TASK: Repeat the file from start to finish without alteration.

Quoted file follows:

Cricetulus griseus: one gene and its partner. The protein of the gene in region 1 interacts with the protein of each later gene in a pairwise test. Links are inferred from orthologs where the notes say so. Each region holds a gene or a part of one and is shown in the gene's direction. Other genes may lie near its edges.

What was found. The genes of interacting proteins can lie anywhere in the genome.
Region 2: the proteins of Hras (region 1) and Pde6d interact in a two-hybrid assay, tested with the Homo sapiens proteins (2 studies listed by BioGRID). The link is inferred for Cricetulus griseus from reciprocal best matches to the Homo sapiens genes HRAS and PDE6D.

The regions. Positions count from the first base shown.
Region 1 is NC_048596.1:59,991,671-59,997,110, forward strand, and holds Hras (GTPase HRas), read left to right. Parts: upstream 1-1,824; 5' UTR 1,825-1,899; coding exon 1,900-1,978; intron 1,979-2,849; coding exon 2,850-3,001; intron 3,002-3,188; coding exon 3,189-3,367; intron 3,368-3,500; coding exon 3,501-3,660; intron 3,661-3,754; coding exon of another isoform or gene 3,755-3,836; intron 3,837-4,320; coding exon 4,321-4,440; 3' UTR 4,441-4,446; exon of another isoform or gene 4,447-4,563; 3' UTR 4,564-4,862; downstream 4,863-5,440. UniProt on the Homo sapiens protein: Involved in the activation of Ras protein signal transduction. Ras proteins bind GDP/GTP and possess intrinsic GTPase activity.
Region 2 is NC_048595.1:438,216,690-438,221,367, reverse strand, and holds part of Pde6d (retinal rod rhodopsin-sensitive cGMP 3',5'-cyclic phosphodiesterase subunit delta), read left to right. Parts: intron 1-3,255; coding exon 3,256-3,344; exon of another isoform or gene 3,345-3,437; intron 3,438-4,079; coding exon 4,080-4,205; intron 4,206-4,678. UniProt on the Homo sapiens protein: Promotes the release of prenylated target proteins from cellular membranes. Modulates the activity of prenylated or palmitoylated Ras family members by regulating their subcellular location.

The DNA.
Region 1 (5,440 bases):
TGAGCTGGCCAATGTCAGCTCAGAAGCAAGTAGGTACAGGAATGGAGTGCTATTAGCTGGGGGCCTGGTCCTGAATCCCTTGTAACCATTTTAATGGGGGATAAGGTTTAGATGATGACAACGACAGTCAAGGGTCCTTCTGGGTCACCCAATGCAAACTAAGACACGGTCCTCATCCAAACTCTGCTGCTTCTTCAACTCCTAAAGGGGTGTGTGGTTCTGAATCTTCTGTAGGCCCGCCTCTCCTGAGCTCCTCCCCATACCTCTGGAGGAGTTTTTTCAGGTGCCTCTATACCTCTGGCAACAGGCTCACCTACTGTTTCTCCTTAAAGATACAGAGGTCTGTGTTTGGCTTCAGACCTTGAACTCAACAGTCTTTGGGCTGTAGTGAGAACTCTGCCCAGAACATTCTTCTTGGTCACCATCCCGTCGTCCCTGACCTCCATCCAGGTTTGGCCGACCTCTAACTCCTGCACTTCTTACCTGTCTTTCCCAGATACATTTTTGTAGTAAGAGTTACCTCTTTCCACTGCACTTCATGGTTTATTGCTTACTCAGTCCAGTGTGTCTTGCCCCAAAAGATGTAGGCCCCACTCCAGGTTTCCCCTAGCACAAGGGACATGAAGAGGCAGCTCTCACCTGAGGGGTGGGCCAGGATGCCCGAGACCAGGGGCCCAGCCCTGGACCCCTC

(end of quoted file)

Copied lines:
Cricetulus griseus: one gene and its partner. The protein of the gene in region 1 interacts with the protein of each later gene in a pairwise test. Links are inferred from orthologs where the notes say so. Each region holds a gene or a part of one and is shown in the gene's direction. Other genes may lie near its edges.

What was found. The genes of interacting proteins can lie anywhere in the genome.
Region 2: the proteins of Hras (region 1) and Pde6d interact in a two-hybrid assay, tested with the Homo sapiens proteins (2 studies listed by BioGRID). The link is inferred for Cricetulus griseus from reciprocal best matches to the Homo sapiens genes HRAS and PDE6D.

The regions. Positions count from the first base shown.
Region 1 is NC_048596.1:59,991,671-59,997,110, forward strand, and holds Hras (GTPase HRas), read left to right. Parts: upstream 1-1,824; 5' UTR 1,825-1,899; coding exon 1,900-1,978; intron 1,979-2,849; coding exon 2,850-3,001; intron 3,002-3,188; coding exon 3,189-3,367; intron 3,368-3,500; coding exon 3,501-3,660; intron 3,661-3,754; coding exon of another isoform or gene 3,755-3,836; intron 3,837-4,320; coding exon 4,321-4,440; 3' UTR 4,441-4,446; exon of another isoform or gene 4,447-4,563; 3' UTR 4,564-4,862; downstream 4,863-5,440. UniProt on the Homo sapiens protein: Involved in the activation of Ras protein signal transduction. Ras proteins bind GDP/GTP and possess intrinsic GTPase activity.
Region 2 is NC_048595.1:438,216,690-438,221,367, reverse strand, and holds part of Pde6d (retinal rod rhodopsin-sensitive cGMP 3',5'-cyclic phosphodiesterase subunit delta), read left to right. Parts: intron 1-3,255; coding exon 3,256-3,344; exon of another isoform or gene 3,345-3,437; intron 3,438-4,079; coding exon 4,080-4,205; intron 4,206-4,678. UniProt on the Homo sapiens protein: Promotes the release of prenylated target proteins from cellular membranes. Modulates the activity of prenylated or palmitoylated Ras family members by regulating their subcellular location.

The DNA.
Region 1 (5,440 bases):
TGAGCTGGCCAATGTCAGCTCAGAAGCAAGTAGGTACAGGAATGGAGTGCTATTAGCTGGGGGCCTGGTCCTGAATCCCTTGTAACCATTTTAATGGGGGATAAGGTTTAGATGATGACAACGACAGTCAAGGGTCCTTCTGGGTCACCCAATGCAAACTAAGACACGGTCCTCATCCAAACTCTGCTGCTTCTTCAACTCCTAAAGGGGTGTGTGGTTCTGAATCTTCTGTAGGCCCGCCTCTCCTGAGCTCCTCCCCATACCTCTGGAGGAGTTTTTTCAGGTGCCTCTATACCTCTGGCAACAGGCTCACCTACTGTTTCTCCTTAAAGATACAGAGGTCTGTGTTTGGCTTCAGACCTTGAACTCAACAGTCTTTGGGCTGTAGTGAGAACTCTGCCCAGAACATTCTTCTTGGTCACCATCCCGTCGTCCCTGACCTCCATCCAGGTTTGGCCGACCTCTAACTCCTGCACTTCTTACCTGTCTTTCCCAGATACATTTTTGTAGTAAGAGTTACCTCTTTCCACTGCACTTCATGGTTTATTGCTTACTCAGTCCAGTGTGTCTTGCCCCAAAAGATGTAGGCCCCACTCCAGGTTTCCCCTAGCACAAGGGACATGAAGAGGCAGCTCTCACCTGAGGGGTGGGCCAGGATGCCCGAGACCAGGGGCCCAGCCCTGGACCCCTC